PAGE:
BERLIN — Chancellor Angela Merkel on Wednesday scrapped an unpopular plan to shut the German economy for two extra days over Easter, apologizing for what she called “a mistake” amid widespread anger over her government’s increasingly chaotic approach to combating the coronavirus.
The chancellor’s reversal came less than 36 hours after she proposed two additional “off days” around Easter, effectively extending the existing holiday to five consecutive days in hopes of halting a spike in coronavirus infections. The suggestion — made after nearly 12 hours of deliberations between Ms. Merkel and the leaders of Germany’s 16 states — was met with an almost immediate backlash because it would have required businesses to close.
Faced with criticism from both her own conservative bloc and from opposition politicians, along with a flood of complaints from a public worn out by 12 months of lockdowns and reopenings, the chancellor called a quick news conference and announced her decision to reverse course.
wrote on Twitter, urging the chancellor to reverse course.
“There is growing concern across the economy about long-lasting, irreparable damage,” said Siegfried Russwurm, president of the powerful B.D.I. association of German industries. He stressed the need for a “coherent pandemic concept” and urged leaders to factor more than the number of infections into their risk calculations.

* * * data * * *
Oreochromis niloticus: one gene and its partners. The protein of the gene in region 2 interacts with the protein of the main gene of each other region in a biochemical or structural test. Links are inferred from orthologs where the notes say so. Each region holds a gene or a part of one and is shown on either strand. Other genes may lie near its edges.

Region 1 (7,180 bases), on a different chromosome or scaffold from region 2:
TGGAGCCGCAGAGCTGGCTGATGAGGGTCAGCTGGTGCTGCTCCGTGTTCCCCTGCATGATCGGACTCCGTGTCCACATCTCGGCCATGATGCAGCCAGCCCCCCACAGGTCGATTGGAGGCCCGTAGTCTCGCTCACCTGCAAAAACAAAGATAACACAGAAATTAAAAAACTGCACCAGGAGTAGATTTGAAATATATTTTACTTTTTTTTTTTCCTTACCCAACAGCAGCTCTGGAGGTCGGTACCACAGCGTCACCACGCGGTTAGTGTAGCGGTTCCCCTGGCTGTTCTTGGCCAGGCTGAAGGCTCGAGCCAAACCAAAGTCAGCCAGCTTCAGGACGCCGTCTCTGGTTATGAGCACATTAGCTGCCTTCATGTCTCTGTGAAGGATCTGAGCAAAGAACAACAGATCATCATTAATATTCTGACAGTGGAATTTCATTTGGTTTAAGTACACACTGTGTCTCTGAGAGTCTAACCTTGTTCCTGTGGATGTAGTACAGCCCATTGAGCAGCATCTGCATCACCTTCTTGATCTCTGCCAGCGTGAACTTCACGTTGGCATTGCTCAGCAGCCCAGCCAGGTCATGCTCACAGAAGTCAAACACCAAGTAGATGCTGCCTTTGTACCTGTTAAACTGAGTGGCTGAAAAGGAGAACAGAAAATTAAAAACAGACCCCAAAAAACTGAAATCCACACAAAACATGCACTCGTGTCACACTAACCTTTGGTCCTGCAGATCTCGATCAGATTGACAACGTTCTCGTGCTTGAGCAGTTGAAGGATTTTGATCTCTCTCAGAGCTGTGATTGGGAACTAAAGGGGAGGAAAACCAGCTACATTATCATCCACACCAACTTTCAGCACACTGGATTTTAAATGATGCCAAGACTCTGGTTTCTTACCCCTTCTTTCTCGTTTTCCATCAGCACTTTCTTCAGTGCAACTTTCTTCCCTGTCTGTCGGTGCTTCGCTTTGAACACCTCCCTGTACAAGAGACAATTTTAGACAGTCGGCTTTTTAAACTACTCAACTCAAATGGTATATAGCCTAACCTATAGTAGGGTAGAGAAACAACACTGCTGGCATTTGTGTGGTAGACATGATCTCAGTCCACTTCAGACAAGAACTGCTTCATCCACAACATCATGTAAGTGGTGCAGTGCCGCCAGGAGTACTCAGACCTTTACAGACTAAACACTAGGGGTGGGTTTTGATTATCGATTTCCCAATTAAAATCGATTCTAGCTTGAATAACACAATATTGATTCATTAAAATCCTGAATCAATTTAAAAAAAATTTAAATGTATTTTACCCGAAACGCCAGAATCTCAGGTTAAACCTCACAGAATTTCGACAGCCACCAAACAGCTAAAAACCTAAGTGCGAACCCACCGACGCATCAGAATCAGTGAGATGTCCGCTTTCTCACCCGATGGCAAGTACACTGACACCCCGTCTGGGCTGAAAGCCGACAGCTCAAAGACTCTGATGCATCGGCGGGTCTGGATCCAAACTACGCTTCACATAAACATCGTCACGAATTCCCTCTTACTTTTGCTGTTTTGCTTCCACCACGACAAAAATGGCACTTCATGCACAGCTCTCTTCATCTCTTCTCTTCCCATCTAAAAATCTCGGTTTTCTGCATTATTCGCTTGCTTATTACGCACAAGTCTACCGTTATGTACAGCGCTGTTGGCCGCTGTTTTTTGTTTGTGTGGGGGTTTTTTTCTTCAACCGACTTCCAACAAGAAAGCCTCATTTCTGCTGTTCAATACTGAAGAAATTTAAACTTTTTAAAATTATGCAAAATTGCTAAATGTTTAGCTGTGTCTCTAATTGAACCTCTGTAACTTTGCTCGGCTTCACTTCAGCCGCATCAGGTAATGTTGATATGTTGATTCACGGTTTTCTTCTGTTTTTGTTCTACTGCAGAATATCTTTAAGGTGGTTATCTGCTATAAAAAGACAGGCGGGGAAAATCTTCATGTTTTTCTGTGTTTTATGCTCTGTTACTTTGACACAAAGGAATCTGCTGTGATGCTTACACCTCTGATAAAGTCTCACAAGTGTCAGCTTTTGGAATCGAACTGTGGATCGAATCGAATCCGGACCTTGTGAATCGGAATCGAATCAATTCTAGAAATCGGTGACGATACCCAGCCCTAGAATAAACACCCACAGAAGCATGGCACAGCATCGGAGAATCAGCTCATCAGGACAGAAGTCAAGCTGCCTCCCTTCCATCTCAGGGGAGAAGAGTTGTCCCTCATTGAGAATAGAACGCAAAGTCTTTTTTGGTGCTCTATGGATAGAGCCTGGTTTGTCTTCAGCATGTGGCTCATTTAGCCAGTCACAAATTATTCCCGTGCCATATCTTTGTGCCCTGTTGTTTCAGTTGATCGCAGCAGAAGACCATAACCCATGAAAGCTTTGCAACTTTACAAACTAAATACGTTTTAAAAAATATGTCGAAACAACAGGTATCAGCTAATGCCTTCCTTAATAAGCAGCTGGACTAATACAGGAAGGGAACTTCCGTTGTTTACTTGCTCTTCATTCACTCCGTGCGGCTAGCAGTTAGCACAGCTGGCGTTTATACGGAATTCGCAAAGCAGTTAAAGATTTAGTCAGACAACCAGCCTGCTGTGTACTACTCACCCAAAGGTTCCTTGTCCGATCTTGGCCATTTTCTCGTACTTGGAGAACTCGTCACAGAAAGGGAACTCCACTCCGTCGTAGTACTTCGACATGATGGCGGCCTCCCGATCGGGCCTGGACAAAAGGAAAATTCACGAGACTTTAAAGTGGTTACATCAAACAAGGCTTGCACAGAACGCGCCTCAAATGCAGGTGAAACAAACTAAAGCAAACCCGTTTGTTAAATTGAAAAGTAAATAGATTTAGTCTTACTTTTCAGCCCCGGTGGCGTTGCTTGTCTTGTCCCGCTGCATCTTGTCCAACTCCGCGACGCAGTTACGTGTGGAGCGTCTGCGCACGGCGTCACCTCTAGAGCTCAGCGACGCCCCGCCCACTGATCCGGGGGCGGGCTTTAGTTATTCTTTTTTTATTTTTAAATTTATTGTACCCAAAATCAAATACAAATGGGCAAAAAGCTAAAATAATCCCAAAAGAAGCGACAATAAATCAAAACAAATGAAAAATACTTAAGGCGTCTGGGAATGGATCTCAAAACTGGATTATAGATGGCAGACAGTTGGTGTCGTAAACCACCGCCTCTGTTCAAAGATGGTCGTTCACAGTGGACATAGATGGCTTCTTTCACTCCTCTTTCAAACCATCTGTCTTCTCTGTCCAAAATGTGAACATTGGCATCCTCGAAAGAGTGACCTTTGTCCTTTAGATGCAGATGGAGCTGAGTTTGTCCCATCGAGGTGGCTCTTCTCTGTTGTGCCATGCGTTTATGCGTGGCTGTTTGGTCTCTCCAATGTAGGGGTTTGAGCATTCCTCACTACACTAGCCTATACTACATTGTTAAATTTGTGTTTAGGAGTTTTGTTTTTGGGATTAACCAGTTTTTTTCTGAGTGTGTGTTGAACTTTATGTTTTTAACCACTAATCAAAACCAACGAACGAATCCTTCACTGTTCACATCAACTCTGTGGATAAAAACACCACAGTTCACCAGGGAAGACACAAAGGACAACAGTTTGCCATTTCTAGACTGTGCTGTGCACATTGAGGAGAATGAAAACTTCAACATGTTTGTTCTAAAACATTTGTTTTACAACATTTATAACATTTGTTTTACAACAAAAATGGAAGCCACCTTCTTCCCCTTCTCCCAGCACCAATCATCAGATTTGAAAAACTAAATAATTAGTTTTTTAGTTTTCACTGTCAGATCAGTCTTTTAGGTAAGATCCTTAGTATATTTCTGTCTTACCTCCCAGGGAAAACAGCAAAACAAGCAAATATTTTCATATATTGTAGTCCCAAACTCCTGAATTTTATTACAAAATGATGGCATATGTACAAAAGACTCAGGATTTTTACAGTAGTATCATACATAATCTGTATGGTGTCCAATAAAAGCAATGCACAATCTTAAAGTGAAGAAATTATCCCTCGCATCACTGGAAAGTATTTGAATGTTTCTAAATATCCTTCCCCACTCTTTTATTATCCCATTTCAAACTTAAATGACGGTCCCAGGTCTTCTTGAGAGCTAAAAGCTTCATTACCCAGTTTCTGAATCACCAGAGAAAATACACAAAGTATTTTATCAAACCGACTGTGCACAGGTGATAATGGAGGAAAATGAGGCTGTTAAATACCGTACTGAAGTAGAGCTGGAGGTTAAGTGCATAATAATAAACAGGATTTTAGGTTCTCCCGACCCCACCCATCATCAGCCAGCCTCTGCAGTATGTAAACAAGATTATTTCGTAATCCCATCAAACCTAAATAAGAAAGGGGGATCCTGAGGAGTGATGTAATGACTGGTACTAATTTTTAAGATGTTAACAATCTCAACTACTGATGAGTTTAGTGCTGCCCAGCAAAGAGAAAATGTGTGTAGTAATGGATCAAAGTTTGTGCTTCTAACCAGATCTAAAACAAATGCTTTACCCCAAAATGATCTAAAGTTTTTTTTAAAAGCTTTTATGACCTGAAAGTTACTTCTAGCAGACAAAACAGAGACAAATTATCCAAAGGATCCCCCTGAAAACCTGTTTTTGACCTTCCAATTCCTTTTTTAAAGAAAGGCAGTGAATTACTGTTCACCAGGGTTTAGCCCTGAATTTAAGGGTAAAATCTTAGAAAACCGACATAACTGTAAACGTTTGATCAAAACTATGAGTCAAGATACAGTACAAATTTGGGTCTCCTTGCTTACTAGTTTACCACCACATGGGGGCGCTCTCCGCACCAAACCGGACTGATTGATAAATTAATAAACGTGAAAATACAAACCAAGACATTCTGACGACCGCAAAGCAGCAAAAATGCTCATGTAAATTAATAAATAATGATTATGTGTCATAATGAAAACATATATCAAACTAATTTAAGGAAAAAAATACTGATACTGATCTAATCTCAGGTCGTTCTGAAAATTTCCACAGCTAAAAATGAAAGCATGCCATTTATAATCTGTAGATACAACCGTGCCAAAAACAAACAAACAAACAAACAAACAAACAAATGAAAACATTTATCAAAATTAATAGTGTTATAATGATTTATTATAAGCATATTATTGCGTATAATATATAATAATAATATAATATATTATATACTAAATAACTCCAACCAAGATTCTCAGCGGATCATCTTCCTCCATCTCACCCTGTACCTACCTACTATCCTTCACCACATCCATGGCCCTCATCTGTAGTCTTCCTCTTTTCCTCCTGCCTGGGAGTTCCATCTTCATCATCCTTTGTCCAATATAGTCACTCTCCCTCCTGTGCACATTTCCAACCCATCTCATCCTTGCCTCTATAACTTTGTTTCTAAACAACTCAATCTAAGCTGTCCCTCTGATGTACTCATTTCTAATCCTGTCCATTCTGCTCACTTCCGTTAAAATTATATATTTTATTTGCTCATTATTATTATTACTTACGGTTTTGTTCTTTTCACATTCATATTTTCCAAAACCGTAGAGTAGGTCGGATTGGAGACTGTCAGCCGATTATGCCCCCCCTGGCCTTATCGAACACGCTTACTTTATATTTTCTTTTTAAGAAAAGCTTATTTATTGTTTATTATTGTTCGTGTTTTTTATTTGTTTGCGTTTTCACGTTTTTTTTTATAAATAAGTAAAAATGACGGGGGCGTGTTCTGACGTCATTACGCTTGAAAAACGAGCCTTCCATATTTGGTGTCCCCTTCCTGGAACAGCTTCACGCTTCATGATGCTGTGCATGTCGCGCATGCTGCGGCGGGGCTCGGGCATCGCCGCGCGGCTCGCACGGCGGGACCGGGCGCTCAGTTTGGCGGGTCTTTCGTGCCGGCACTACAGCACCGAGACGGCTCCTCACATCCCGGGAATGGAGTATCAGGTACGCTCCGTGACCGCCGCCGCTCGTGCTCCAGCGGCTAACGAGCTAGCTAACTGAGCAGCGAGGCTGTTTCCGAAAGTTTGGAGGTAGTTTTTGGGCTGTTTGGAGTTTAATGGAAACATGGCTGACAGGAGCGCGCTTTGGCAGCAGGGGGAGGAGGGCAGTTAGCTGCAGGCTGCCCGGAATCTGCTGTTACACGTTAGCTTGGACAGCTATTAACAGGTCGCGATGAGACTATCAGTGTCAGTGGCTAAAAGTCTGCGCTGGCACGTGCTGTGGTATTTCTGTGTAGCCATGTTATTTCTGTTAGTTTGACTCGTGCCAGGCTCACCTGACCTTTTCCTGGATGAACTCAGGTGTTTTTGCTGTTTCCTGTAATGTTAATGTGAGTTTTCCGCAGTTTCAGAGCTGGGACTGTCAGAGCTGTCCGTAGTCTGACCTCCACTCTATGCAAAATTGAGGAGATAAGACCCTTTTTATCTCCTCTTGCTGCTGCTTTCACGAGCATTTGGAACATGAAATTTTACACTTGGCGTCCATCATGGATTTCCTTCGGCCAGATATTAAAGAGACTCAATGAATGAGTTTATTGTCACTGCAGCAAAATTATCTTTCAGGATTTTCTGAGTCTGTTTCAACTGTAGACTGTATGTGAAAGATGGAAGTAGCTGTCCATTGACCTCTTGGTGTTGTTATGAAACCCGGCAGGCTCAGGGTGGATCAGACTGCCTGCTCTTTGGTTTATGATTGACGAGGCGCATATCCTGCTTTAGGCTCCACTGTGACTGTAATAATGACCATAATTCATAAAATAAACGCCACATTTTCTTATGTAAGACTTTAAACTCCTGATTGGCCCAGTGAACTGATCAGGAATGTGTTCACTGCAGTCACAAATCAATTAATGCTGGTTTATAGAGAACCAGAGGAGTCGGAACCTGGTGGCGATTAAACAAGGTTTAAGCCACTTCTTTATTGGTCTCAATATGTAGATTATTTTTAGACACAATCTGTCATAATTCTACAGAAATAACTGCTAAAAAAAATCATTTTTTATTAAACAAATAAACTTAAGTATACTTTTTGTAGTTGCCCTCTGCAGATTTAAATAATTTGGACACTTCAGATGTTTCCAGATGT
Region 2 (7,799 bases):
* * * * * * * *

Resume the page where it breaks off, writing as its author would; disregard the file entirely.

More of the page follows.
cleared it for use.
The suspension set Germany back several days in its vaccine campaign and further weakened trust in AstraZeneca. The company’s vaccine was already suffering from an image problem in Germany after experts initially limited its use to adults 64 and younger, citing a lack of information on the effects in older people. That decision was reversed several weeks later.
Despite the frustrations, many Germans realize the only way to stop the virus from spreading is to reduce contact between people and retreat again to their homes. As onerous as that idea may be after a year of restrictions, nearly a third of Germans surveyed last week said the government’s measures had not gone far enough.
The number of new infections in the country has climbed steadily since early March. Many intensive care stations have no more than two beds free.